President Joe Biden signed an executive order on Friday aimed at allaying concerns among Europeans that US intelligence agencies are illegally spying on them. It promises enhanced safeguards against data collection abuses and creates a forum for legal challenges.

The order is based on a Biden announced a preliminary agreement in March with European Commission President Ursula von der Leyen in an attempt to end a years-long battle over the security of EU citizens’ data that tech companies store in the US

However, the European privacy campaigner who initiated the battle did not think it had resolved the underlying issues and warned of further legal disputes. American privacy advocates, including the American Civil Liberties Union, were not happy either.

The revised Privacy Shield “includes a strong commitment to strengthen privacy and civil liberties safeguards for signals intelligence, which should ensure the privacy of EU personal data,” Commerce Secretary Gina Raimondo told reporters.

“It also requires the creation of a tiered redress mechanism with independent and binding powers for EU individuals to seek redress if they believe they have been unlawfully targeted by US intelligence,” she added.

Washington and Brussels have long been at loggerheads over friction between the European Union’s strict privacy rules and the relatively lax regime in the US, which lacks a federal privacy law. This has created uncertainty for tech giants including Google and Facebook parent Meta, raising the prospect that US tech companies may need to keep European data out of the US.

Industry groups largely welcomed Biden’s order, but European consumer rights and privacy campaigners, including activist Max Schrems, whose complaint sparked the court battle a decade ago, were skeptical about whether it went far enough and could once again find itself in block high court.

Friday’s order narrows the scope of intelligence gathering — regardless of the subject’s nationality — to “vetted intelligence priorities,” strengthens the mandate of a civil liberties officer in the office of the director of national intelligence and directs the attorney general to create an independent court to review related activities.

Europeans can appeal to a data protection watchdog court, which must be made up of judges appointed from outside the US government.

The next step: Raymond’s office was to send a series of letters to the EU’s 27 members, which his officials can assess as the basis for the new structure.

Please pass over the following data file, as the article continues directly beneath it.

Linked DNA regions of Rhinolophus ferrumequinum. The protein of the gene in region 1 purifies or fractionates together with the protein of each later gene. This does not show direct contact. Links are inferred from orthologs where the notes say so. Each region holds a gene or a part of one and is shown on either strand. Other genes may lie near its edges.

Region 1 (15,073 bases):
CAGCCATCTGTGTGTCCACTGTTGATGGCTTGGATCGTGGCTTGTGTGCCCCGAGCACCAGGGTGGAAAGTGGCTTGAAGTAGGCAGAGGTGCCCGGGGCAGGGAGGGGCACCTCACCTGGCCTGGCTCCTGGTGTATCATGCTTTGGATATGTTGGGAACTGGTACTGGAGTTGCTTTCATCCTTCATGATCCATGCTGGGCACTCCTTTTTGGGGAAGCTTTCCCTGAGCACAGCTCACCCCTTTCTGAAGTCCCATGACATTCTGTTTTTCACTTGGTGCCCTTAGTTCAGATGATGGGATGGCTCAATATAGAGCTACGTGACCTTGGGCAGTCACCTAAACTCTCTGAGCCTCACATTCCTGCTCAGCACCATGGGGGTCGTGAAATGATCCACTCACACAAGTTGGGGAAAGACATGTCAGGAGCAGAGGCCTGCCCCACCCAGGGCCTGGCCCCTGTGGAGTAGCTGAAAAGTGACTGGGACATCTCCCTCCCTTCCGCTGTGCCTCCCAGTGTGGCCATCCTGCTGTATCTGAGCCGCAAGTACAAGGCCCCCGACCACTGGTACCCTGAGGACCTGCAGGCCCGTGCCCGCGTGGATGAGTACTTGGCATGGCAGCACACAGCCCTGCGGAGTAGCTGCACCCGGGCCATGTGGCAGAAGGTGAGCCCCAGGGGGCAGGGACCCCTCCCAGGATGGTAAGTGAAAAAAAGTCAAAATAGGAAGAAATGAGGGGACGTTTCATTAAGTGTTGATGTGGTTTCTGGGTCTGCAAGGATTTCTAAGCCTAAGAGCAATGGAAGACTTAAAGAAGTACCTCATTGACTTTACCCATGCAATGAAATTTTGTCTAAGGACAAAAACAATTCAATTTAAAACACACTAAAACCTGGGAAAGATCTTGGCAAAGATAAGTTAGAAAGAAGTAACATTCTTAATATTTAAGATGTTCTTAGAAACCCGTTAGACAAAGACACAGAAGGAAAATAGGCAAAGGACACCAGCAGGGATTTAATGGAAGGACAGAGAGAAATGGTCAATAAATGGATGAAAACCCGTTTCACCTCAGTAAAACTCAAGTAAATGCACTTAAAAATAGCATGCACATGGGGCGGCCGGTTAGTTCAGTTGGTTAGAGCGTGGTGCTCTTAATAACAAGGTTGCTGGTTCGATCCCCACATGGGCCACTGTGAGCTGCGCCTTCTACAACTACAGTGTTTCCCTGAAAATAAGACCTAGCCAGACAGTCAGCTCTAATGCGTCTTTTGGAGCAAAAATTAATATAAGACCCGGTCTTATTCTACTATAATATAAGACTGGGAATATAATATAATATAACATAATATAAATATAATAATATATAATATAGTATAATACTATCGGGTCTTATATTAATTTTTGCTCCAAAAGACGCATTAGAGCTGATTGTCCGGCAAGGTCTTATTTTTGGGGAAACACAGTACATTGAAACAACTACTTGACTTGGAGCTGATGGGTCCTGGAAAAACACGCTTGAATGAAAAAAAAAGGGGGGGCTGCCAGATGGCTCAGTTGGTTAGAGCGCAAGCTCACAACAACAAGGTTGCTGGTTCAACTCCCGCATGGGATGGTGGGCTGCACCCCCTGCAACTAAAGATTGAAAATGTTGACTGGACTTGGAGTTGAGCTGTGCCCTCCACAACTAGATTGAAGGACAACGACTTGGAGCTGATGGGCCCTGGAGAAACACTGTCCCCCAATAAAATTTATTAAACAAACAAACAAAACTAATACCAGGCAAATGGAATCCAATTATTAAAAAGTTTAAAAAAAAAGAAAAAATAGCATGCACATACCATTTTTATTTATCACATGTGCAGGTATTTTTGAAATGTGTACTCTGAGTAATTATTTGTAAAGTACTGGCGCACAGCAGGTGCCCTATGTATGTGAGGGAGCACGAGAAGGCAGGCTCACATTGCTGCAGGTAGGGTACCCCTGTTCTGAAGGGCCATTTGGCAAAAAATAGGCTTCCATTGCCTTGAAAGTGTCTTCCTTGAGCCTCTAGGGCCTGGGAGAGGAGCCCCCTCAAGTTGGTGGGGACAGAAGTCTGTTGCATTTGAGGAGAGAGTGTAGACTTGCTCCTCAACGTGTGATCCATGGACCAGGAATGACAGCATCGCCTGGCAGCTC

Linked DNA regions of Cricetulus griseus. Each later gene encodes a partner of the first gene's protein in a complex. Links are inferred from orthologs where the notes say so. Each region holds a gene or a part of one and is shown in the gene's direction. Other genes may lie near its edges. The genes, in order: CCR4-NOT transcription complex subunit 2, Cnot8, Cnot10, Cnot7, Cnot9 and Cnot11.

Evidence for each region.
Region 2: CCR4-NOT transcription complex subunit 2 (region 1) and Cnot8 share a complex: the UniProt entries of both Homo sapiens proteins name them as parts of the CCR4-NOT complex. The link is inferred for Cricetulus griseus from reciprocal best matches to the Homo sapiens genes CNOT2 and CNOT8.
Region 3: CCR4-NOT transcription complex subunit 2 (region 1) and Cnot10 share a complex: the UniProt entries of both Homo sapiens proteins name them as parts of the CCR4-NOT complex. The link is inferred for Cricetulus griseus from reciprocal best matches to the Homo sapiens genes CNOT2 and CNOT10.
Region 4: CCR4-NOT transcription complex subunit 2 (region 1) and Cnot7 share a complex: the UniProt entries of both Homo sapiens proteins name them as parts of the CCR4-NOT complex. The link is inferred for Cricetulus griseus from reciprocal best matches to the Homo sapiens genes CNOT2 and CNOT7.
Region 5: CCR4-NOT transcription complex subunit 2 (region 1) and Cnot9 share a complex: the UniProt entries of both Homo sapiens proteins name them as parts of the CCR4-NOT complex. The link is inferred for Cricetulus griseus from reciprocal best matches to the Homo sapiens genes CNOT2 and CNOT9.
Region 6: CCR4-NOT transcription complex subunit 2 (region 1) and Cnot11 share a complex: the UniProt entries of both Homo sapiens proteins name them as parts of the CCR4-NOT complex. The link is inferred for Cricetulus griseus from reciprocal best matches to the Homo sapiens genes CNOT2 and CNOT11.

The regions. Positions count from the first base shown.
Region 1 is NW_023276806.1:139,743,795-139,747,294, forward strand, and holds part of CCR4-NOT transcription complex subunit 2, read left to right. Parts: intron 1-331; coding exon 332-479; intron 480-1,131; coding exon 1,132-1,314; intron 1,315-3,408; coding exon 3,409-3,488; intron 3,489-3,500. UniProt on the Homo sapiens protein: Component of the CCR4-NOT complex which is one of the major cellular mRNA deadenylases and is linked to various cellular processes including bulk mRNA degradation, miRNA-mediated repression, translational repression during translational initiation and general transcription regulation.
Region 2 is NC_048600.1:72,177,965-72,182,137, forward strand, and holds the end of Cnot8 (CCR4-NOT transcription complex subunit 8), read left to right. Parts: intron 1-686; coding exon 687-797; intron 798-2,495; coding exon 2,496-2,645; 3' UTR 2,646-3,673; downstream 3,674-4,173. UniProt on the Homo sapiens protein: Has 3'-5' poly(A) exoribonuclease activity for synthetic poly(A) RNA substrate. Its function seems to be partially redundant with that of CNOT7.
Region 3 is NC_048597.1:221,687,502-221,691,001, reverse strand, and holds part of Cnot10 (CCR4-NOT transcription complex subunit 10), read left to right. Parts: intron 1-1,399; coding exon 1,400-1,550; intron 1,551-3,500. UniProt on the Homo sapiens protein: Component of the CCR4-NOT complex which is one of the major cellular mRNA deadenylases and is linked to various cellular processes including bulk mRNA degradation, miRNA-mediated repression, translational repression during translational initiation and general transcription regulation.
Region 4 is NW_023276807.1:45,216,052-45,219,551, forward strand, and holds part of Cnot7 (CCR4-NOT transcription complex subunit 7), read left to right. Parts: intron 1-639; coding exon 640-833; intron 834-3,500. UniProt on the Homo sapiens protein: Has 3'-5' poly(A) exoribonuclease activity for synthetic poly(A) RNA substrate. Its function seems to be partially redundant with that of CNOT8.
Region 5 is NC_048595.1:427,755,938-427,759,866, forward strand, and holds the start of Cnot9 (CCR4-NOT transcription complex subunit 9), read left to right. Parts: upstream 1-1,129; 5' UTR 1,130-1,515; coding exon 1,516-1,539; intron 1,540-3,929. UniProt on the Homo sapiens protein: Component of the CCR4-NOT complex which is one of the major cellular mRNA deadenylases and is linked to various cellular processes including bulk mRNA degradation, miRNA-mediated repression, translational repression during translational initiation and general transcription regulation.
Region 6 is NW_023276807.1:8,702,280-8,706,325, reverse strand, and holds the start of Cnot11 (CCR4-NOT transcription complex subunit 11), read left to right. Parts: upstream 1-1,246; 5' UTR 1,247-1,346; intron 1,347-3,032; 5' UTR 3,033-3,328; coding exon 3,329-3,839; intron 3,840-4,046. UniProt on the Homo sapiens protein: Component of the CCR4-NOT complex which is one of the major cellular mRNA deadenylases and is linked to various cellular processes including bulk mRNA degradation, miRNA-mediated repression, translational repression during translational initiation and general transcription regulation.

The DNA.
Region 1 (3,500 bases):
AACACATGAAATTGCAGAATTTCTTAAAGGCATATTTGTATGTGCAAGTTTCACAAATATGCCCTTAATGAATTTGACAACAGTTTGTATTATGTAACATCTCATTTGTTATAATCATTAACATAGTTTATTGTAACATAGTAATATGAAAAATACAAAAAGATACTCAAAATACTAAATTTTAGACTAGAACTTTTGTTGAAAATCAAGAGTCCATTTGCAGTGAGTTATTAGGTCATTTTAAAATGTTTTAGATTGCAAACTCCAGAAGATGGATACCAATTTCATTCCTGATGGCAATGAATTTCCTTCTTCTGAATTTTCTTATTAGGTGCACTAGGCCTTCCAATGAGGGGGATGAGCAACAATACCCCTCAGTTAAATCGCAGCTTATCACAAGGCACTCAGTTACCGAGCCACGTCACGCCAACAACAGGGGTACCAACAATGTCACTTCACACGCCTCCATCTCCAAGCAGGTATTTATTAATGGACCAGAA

Executive body of the European Union European Commissionsaid the framework has “significant improvements” over the original Privacy Shield program and will now work on a final decision that clears the way for data to flow freely between EU and US companies certified under the framework.

Raimondo said the new obligations would address European Union legal concerns covering the transfer of personal data to the US as well as corporate contracts. The renewed framework “will enable the seamless flow of data that underpins more than $1 trillion in cross-border trade and investment each year,” Raimondo said.

Twice, in 2015 and again in 2020, the highest court of the European Union canceled the data privacy framework agreements between Washington and Brussels. The first legal challenge was filed by Austrian lawyer and privacy activist Schrems, who was concerned about how Facebook processed his data in light of the 2013 revelations about US government cyber surveillance by former US National Security Agency employee Edward Snowden.

European consumer group BEUC said that despite the extra safeguards, the fundamental differences between US and European privacy and data protection standards are too great to overcome. “No matter how hard the US authorities try to hide the cracks in the original Privacy Shield, the reality is that the EU and the US still have different approaches to data protection that cannot be overturned by executive order,” said the group’s deputy director. General, Ursula Pahl. “Once the data of EU citizens crosses the Atlantic, it will not be afforded the same protection as in the EU.”

The American Civil Liberties Union said Biden’s order was a “step in the right direction” but lacked adequate safeguards for Europeans and Americans. Ashley Gorsky, a senior staff attorney for the ACLU, said that “this does not ensure that people whose privacy has been violated will have their claims resolved by a fully independent decision maker.”

Additionally, the ACLU tweeted, “The order still allows our government to engage in the bulk collection of aggregated data.”

Schrems said that while his Vienna-based NOYB group will need time to study the ruling, he initially believes it “doesn’t seem to meet” some key requirements, including the necessity and proportionality of surveillance under the Charter of Fundamental Rights EU to avoid indiscriminate bulk data collection.

While the US included the two words, Schrems said the two sides did not seem to agree that they had the same legal meaning.

If that were to happen, “the US would have to significantly limit its mass surveillance systems to comply with the EU’s understanding of ‘proportionate’ surveillance,” Schrems said.


Chan contributed to this report from London.

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